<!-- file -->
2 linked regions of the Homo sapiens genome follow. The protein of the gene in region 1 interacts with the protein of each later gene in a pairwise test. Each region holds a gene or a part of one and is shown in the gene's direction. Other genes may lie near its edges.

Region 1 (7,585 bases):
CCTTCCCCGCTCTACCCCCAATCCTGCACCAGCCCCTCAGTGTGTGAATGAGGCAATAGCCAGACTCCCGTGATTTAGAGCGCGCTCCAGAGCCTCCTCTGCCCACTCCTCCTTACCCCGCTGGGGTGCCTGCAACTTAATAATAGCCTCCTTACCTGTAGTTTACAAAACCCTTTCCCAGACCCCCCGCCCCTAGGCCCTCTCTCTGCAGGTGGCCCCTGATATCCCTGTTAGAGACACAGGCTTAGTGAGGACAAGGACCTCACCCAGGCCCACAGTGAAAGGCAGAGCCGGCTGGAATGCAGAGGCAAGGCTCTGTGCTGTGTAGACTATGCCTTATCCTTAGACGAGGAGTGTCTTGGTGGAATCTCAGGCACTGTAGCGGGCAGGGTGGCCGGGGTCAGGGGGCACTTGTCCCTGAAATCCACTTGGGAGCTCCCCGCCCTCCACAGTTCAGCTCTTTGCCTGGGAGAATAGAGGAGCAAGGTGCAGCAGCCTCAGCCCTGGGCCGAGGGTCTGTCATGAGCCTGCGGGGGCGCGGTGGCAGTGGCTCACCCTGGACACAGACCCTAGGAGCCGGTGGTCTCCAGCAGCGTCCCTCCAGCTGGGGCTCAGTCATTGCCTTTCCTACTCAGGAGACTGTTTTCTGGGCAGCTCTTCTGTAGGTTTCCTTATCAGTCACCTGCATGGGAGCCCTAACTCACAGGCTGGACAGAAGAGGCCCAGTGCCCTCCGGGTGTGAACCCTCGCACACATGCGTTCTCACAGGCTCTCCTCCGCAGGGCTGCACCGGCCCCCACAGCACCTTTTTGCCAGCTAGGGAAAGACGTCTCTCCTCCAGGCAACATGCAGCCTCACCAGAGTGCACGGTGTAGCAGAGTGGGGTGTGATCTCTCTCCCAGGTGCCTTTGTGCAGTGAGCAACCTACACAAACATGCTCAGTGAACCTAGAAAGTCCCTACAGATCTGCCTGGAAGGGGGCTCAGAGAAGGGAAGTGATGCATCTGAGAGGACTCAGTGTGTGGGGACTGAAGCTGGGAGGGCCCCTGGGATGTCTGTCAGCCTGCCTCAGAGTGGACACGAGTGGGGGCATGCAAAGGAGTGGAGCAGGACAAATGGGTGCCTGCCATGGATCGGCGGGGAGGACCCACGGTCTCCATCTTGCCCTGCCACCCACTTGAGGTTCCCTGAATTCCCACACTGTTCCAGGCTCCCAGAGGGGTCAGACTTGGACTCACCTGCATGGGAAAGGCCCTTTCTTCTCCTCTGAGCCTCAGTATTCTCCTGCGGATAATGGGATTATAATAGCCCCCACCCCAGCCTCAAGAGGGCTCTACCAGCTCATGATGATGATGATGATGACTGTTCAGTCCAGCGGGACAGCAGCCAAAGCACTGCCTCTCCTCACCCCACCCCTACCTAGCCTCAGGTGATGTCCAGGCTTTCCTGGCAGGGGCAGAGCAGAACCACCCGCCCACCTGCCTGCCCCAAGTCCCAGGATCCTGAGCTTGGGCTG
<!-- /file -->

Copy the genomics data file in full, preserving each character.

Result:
2 linked regions of the Homo sapiens genome follow. The protein of the gene in region 1 interacts with the protein of each later gene in a pairwise test. Each region holds a gene or a part of one and is shown in the gene's direction. Other genes may lie near its edges.

Region 1 (7,585 bases):
CCTTCCCCGCTCTACCCCCAATCCTGCACCAGCCCCTCAGTGTGTGAATGAGGCAATAGCCAGACTCCCGTGATTTAGAGCGCGCTCCAGAGCCTCCTCTGCCCACTCCTCCTTACCCCGCTGGGGTGCCTGCAACTTAATAATAGCCTCCTTACCTGTAGTTTACAAAACCCTTTCCCAGACCCCCCGCCCCTAGGCCCTCTCTCTGCAGGTGGCCCCTGATATCCCTGTTAGAGACACAGGCTTAGTGAGGACAAGGACCTCACCCAGGCCCACAGTGAAAGGCAGAGCCGGCTGGAATGCAGAGGCAAGGCTCTGTGCTGTGTAGACTATGCCTTATCCTTAGACGAGGAGTGTCTTGGTGGAATCTCAGGCACTGTAGCGGGCAGGGTGGCCGGGGTCAGGGGGCACTTGTCCCTGAAATCCACTTGGGAGCTCCCCGCCCTCCACAGTTCAGCTCTTTGCCTGGGAGAATAGAGGAGCAAGGTGCAGCAGCCTCAGCCCTGGGCCGAGGGTCTGTCATGAGCCTGCGGGGGCGCGGTGGCAGTGGCTCACCCTGGACACAGACCCTAGGAGCCGGTGGTCTCCAGCAGCGTCCCTCCAGCTGGGGCTCAGTCATTGCCTTTCCTACTCAGGAGACTGTTTTCTGGGCAGCTCTTCTGTAGGTTTCCTTATCAGTCACCTGCATGGGAGCCCTAACTCACAGGCTGGACAGAAGAGGCCCAGTGCCCTCCGGGTGTGAACCCTCGCACACATGCGTTCTCACAGGCTCTCCTCCGCAGGGCTGCACCGGCCCCCACAGCACCTTTTTGCCAGCTAGGGAAAGACGTCTCTCCTCCAGGCAACATGCAGCCTCACCAGAGTGCACGGTGTAGCAGAGTGGGGTGTGATCTCTCTCCCAGGTGCCTTTGTGCAGTGAGCAACCTACACAAACATGCTCAGTGAACCTAGAAAGTCCCTACAGATCTGCCTGGAAGGGGGCTCAGAGAAGGGAAGTGATGCATCTGAGAGGACTCAGTGTGTGGGGACTGAAGCTGGGAGGGCCCCTGGGATGTCTGTCAGCCTGCCTCAGAGTGGACACGAGTGGGGGCATGCAAAGGAGTGGAGCAGGACAAATGGGTGCCTGCCATGGATCGGCGGGGAGGACCCACGGTCTCCATCTTGCCCTGCCACCCACTTGAGGTTCCCTGAATTCCCACACTGTTCCAGGCTCCCAGAGGGGTCAGACTTGGACTCACCTGCATGGGAAAGGCCCTTTCTTCTCCTCTGAGCCTCAGTATTCTCCTGCGGATAATGGGATTATAATAGCCCCCACCCCAGCCTCAAGAGGGCTCTACCAGCTCATGATGATGATGATGATGACTGTTCAGTCCAGCGGGACAGCAGCCAAAGCACTGCCTCTCCTCACCCCACCCCTACCTAGCCTCAGGTGATGTCCAGGCTTTCCTGGCAGGGGCAGAGCAGAACCACCCGCCCACCTGCCTGCCCCAAGTCCCAGGATCCTGAGCTTGGGCTG